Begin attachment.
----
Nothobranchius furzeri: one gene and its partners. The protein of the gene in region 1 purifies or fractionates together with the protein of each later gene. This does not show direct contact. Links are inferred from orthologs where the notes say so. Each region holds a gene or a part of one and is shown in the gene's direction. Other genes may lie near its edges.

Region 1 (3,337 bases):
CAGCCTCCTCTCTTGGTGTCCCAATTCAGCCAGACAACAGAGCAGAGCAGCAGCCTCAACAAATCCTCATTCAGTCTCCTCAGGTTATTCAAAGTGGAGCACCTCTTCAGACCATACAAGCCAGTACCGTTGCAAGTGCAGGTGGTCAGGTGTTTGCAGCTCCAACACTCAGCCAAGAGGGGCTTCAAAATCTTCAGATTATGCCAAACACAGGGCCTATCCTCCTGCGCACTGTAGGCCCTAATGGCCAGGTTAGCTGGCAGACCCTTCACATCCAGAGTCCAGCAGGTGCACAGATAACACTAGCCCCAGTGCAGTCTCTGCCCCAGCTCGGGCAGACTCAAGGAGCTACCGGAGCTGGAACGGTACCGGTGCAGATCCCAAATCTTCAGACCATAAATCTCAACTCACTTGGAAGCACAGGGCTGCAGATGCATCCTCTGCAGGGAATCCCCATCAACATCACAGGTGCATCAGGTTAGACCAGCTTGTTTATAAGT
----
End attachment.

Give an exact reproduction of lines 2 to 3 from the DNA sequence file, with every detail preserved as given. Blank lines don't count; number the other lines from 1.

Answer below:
Region 1 (3,337 bases):
CAGCCTCCTCTCTTGGTGTCCCAATTCAGCCAGACAACAGAGCAGAGCAGCAGCCTCAACAAATCCTCATTCAGTCTCCTCAGGTTATTCAAAGTGGAGCACCTCTTCAGACCATACAAGCCAGTACCGTTGCAAGTGCAGGTGGTCAGGTGTTTGCAGCTCCAACACTCAGCCAAGAGGGGCTTCAAAATCTTCAGATTATGCCAAACACAGGGCCTATCCTCCTGCGCACTGTAGGCCCTAATGGCCAGGTTAGCTGGCAGACCCTTCACATCCAGAGTCCAGCAGGTGCACAGATAACACTAGCCCCAGTGCAGTCTCTGCCCCAGCTCGGGCAGACTCAAGGAGCTACCGGAGCTGGAACGGTACCGGTGCAGATCCCAAATCTTCAGACCATAAATCTCAACTCACTTGGAAGCACAGGGCTGCAGATGCATCCTCTGCAGGGAATCCCCATCAACATCACAGGTGCATCAGGTTAGACCAGCTTGTTTATAAGT